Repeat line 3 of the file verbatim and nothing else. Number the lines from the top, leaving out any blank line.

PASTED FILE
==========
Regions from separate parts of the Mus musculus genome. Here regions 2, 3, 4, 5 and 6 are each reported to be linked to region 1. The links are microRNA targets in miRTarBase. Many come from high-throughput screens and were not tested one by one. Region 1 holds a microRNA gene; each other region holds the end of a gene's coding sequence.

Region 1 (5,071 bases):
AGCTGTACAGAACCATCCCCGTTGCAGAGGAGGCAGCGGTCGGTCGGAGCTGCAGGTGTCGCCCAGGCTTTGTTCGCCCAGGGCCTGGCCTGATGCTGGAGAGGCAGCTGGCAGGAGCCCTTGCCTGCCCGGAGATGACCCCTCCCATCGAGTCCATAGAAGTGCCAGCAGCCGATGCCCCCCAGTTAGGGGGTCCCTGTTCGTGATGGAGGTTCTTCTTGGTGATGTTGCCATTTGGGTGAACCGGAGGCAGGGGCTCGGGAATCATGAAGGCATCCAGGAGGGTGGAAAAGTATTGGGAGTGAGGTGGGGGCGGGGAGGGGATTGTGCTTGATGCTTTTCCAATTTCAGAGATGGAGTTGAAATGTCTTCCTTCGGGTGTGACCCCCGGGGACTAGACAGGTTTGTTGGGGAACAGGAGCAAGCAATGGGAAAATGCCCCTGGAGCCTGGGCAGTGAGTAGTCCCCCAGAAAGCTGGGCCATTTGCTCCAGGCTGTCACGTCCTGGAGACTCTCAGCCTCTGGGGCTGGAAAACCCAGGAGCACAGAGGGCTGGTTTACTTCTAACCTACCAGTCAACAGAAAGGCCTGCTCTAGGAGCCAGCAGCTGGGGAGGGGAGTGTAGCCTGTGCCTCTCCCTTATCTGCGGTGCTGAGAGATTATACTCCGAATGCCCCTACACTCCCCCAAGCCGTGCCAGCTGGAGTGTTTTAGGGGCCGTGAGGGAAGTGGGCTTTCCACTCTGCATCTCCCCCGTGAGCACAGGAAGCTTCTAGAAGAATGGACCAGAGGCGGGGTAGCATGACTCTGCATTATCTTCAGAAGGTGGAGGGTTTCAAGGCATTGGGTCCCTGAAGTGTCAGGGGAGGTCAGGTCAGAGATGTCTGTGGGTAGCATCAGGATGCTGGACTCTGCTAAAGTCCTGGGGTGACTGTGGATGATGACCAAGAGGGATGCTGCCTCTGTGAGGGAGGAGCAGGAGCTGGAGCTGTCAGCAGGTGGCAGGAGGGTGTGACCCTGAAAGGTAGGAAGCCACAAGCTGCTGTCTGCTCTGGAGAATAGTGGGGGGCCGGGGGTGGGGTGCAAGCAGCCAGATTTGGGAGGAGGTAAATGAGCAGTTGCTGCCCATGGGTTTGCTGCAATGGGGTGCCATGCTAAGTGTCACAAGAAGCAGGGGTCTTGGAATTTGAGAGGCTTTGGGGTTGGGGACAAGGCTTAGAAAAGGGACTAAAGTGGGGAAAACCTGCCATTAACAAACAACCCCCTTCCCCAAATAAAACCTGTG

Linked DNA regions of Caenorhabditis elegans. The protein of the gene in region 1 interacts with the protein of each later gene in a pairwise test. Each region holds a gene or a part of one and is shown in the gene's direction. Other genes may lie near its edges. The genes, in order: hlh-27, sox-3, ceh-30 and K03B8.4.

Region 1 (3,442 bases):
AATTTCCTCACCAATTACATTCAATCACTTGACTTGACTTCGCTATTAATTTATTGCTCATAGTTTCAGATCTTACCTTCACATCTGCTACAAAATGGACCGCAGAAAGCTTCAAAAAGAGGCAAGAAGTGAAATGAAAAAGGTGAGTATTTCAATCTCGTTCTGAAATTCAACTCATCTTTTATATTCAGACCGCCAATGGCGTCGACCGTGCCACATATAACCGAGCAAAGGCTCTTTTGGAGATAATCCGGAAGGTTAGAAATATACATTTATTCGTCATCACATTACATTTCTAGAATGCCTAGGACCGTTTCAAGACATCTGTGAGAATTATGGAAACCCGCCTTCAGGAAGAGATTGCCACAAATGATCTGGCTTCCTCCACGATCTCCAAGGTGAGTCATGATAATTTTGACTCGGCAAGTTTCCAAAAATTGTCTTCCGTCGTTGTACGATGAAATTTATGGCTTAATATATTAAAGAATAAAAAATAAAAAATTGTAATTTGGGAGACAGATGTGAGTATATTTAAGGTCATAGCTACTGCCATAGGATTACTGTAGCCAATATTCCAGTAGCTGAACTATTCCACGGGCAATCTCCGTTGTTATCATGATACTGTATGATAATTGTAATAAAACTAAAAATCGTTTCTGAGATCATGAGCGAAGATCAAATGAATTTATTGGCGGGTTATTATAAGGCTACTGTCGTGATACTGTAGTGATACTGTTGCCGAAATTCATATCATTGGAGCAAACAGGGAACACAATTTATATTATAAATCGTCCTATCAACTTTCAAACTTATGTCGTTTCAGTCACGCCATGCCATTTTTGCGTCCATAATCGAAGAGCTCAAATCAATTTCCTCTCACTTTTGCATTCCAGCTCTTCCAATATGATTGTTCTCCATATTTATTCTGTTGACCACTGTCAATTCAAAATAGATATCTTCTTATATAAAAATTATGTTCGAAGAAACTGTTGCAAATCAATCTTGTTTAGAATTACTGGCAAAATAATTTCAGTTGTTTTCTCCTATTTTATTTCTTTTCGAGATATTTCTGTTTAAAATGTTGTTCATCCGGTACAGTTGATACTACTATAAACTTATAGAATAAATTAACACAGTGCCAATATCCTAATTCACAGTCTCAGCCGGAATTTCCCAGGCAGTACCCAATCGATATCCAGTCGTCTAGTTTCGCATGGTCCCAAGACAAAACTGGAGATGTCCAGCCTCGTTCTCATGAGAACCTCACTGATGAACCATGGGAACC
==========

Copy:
AGCTGTACAGAACCATCCCCGTTGCAGAGGAGGCAGCGGTCGGTCGGAGCTGCAGGTGTCGCCCAGGCTTTGTTCGCCCAGGGCCTGGCCTGATGCTGGAGAGGCAGCTGGCAGGAGCCCTTGCCTGCCCGGAGATGACCCCTCCCATCGAGTCCATAGAAGTGCCAGCAGCCGATGCCCCCCAGTTAGGGGGTCCCTGTTCGTGATGGAGGTTCTTCTTGGTGATGTTGCCATTTGGGTGAACCGGAGGCAGGGGCTCGGGAATCATGAAGGCATCCAGGAGGGTGGAAAAGTATTGGGAGTGAGGTGGGGGCGGGGAGGGGATTGTGCTTGATGCTTTTCCAATTTCAGAGATGGAGTTGAAATGTCTTCCTTCGGGTGTGACCCCCGGGGACTAGACAGGTTTGTTGGGGAACAGGAGCAAGCAATGGGAAAATGCCCCTGGAGCCTGGGCAGTGAGTAGTCCCCCAGAAAGCTGGGCCATTTGCTCCAGGCTGTCACGTCCTGGAGACTCTCAGCCTCTGGGGCTGGAAAACCCAGGAGCACAGAGGGCTGGTTTACTTCTAACCTACCAGTCAACAGAAAGGCCTGCTCTAGGAGCCAGCAGCTGGGGAGGGGAGTGTAGCCTGTGCCTCTCCCTTATCTGCGGTGCTGAGAGATTATACTCCGAATGCCCCTACACTCCCCCAAGCCGTGCCAGCTGGAGTGTTTTAGGGGCCGTGAGGGAAGTGGGCTTTCCACTCTGCATCTCCCCCGTGAGCACAGGAAGCTTCTAGAAGAATGGACCAGAGGCGGGGTAGCATGACTCTGCATTATCTTCAGAAGGTGGAGGGTTTCAAGGCATTGGGTCCCTGAAGTGTCAGGGGAGGTCAGGTCAGAGATGTCTGTGGGTAGCATCAGGATGCTGGACTCTGCTAAAGTCCTGGGGTGACTGTGGATGATGACCAAGAGGGATGCTGCCTCTGTGAGGGAGGAGCAGGAGCTGGAGCTGTCAGCAGGTGGCAGGAGGGTGTGACCCTGAAAGGTAGGAAGCCACAAGCTGCTGTCTGCTCTGGAGAATAGTGGGGGGCCGGGGGTGGGGTGCAAGCAGCCAGATTTGGGAGGAGGTAAATGAGCAGTTGCTGCCCATGGGTTTGCTGCAATGGGGTGCCATGCTAAGTGTCACAAGAAGCAGGGGTCTTGGAATTTGAGAGGCTTTGGGGTTGGGGACAAGGCTTAGAAAAGGGACTAAAGTGGGGAAAACCTGCCATTAACAAACAACCCCCTTCCCCAAATAAAACCTGTG